Volkswagen products often get a bad rap among our commenters for being unreliable. An example from “Dixie Kiel” in reference to our VW Golf GTI arrival: “LOL. You will see the dealer often. Newbie VW owner, I can tell.” However, in my experience, VW’s reliability reputation is largely unfounded for its latest crop of products — or, rather, it was until my long-term Audi A3 1.8T started acting up.
It all started with a tire pressure warning light a few weeks into our A3 1.8T’s time with us. A quick check of all four tires showed they were right on spec. A reset of the tire pressure sensors via MMI had me on my way. Except I wasn’t. The tire pressure warning light would continue to turn itself on with its tires perfectly in spec over the next few weeks. An annoying issue to be sure but not enough of one to make me want to make an unscheduled stop at the Audi dealer.
And then the check engine light came on. Given that the car was driving just fine when the light first came on and I had recently filled up, my first thought was loose gas cap. No dice. Soon thereafter, the light disappeared. The check engine light would come and go as it pleased, never staying on long enough for me to bring it to the dealer for a diagnosis.
Around this time another issue reared its head: a clicking sound from the right-rear passenger window. The window would go down just fine, but while rising back up, it’d make a loud and annoying CLICK as its travel completed. It sounded like the glass was getting caught on the aluminum window trim, but it was hard to be sure. With the A3’s 15,000-mile service fast approaching and a fellow staffer taking the A3 on a long journey, I made a mental note to address the issues the following week.
And it’s a good thing I did. A couple days after it returned from its road trip, I was greeted during my morning commute by a low oil warning. I pulled into a nearby gas station and added a quart of oil. The light went off. I wasn’t more than 4 or 5 miles down the road when my Audi’s dashboard lit up with another light and a message: “Low Coolant: Service Immediately!” Don’t have to tell me twice. I pulled into yet another gas station and let the A3 cool down for a spell before checking the coolant level. Indeed, it was low. I topped that off, called my local dealer, and made an appointment to have our issues looked at and the car’s 15,000-mile service done the same day.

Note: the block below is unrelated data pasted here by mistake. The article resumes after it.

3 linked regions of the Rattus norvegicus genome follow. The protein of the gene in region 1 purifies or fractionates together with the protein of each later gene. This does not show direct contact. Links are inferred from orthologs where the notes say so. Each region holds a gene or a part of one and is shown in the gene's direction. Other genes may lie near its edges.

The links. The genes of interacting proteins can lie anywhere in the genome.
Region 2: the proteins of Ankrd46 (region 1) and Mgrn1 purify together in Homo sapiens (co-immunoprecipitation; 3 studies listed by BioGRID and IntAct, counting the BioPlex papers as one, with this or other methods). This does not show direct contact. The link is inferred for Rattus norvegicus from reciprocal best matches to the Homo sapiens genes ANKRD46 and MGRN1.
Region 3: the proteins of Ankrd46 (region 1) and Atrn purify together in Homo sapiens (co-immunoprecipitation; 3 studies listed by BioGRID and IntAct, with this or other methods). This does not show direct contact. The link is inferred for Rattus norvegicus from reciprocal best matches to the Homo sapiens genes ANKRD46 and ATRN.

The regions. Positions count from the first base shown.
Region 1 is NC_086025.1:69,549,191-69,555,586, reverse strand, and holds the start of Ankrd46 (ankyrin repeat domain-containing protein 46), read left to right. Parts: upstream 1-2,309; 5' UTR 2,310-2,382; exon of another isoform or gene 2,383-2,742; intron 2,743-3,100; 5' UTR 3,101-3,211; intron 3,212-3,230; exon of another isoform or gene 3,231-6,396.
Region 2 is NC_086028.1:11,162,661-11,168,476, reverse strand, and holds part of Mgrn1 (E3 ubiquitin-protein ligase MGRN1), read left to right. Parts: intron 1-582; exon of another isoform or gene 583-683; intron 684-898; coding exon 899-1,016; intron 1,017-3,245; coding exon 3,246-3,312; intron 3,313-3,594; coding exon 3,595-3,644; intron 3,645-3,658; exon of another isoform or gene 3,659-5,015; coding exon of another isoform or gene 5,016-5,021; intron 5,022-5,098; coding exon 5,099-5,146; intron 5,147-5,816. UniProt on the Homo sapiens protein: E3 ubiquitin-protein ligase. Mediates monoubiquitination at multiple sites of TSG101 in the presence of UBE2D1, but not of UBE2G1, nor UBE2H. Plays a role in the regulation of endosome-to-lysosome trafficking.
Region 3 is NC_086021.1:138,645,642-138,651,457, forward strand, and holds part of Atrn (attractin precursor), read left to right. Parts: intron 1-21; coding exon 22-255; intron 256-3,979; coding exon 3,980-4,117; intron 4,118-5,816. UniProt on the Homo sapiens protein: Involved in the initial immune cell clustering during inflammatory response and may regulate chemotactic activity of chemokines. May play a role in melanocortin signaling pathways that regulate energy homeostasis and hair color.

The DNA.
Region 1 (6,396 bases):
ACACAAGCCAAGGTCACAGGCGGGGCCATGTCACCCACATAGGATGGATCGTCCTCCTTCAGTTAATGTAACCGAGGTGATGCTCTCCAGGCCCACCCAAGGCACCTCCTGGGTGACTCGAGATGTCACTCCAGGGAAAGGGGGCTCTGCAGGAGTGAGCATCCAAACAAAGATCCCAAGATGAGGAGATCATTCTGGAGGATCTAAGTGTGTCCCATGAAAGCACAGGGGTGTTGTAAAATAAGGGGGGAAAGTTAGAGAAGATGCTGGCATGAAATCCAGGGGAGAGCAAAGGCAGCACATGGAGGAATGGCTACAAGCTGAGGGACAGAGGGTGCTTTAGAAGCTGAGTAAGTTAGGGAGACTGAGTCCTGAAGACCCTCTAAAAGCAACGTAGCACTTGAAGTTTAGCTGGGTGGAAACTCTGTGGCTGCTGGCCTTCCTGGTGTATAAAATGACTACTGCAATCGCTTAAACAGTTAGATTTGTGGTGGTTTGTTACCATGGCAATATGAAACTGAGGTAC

After a day out of service (but with a free loaner provided) here are the results:
1) Tire pressure warning light: The Audi dealer had no idea why it kept popping on, as the sensor was reportedly still good. The service tech reset the TPMS sensors, and the issue hasn’t popped back up since. Cost: $0
2) Check engine light: Turns out my A3 had a malfunctioning emissions evaporation valve. The valve was removed and replaced. That seemed to fix the check engine light issue, as that light has stayed dim since. Cost: $0
3) Window clicking: My iffy theory on the glass catching the window trim was wrong. The door’s window regulator was on the fritz. A replacement solved the clicking issue. Cost: $0
4) Low oil warning: “It happens,” said my service tech.
5) Low coolant warning: My service adviser was noticeably surprised when I mentioned the low coolant light, as the A3 has a closed system that should never need to be topped off by the driver. (That’s not to say it doesn’t need routine maintenance, but that’s supposed to happen at specified intervals). The dealer found a pinhole-size leak in a fitting in the coolant system, so he flushed the system and replaced the leaking fitting. Cost: $0
6) 15,000-mile service: The A3’s 15,000-mile service is a simple one, involving an oil and cabin air filter change. I suspect it would have been cheaper for me to get the service done elsewhere, as it cost us $384.68. Ouch.
Although my first three months spent with our A3 1.8T long-termer were filled with issues, the Audi has been running like a champ ever since. With our time with the 1.8T drawing to a close and our new A3 TDI expected to arrive soon, I’m curious to see if those issues were an anomaly.
More on our long-term Audi A3 and S3 here:
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